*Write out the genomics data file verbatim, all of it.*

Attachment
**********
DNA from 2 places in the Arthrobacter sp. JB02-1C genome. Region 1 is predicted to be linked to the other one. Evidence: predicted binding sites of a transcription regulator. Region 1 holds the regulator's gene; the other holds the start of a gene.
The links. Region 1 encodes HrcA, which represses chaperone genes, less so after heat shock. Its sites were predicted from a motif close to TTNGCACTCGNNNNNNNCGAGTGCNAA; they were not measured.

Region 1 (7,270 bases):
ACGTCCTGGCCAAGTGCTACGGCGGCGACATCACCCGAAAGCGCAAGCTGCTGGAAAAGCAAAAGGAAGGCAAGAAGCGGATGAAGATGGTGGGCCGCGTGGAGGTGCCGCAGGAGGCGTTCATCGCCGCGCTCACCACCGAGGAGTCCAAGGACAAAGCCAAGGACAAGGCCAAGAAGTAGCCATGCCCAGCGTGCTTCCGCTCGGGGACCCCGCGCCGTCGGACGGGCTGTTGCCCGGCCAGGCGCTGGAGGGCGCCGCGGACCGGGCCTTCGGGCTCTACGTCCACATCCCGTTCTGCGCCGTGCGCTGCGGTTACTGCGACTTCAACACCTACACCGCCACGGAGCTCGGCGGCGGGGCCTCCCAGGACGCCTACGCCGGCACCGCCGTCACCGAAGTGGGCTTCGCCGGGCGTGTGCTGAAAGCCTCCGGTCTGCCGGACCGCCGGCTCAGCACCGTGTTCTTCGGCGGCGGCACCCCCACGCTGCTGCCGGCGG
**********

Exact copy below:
DNA from 2 places in the Arthrobacter sp. JB02-1C genome. Region 1 is predicted to be linked to the other one. Evidence: predicted binding sites of a transcription regulator. Region 1 holds the regulator's gene; the other holds the start of a gene.
The links. Region 1 encodes HrcA, which represses chaperone genes, less so after heat shock. Its sites were predicted from a motif close to TTNGCACTCGNNNNNNNCGAGTGCNAA; they were not measured.

Region 1 (7,270 bases):
ACGTCCTGGCCAAGTGCTACGGCGGCGACATCACCCGAAAGCGCAAGCTGCTGGAAAAGCAAAAGGAAGGCAAGAAGCGGATGAAGATGGTGGGCCGCGTGGAGGTGCCGCAGGAGGCGTTCATCGCCGCGCTCACCACCGAGGAGTCCAAGGACAAAGCCAAGGACAAGGCCAAGAAGTAGCCATGCCCAGCGTGCTTCCGCTCGGGGACCCCGCGCCGTCGGACGGGCTGTTGCCCGGCCAGGCGCTGGAGGGCGCCGCGGACCGGGCCTTCGGGCTCTACGTCCACATCCCGTTCTGCGCCGTGCGCTGCGGTTACTGCGACTTCAACACCTACACCGCCACGGAGCTCGGCGGCGGGGCCTCCCAGGACGCCTACGCCGGCACCGCCGTCACCGAAGTGGGCTTCGCCGGGCGTGTGCTGAAAGCCTCCGGTCTGCCGGACCGCCGGCTCAGCACCGTGTTCTTCGGCGGCGGCACCCCCACGCTGCTGCCGGCGG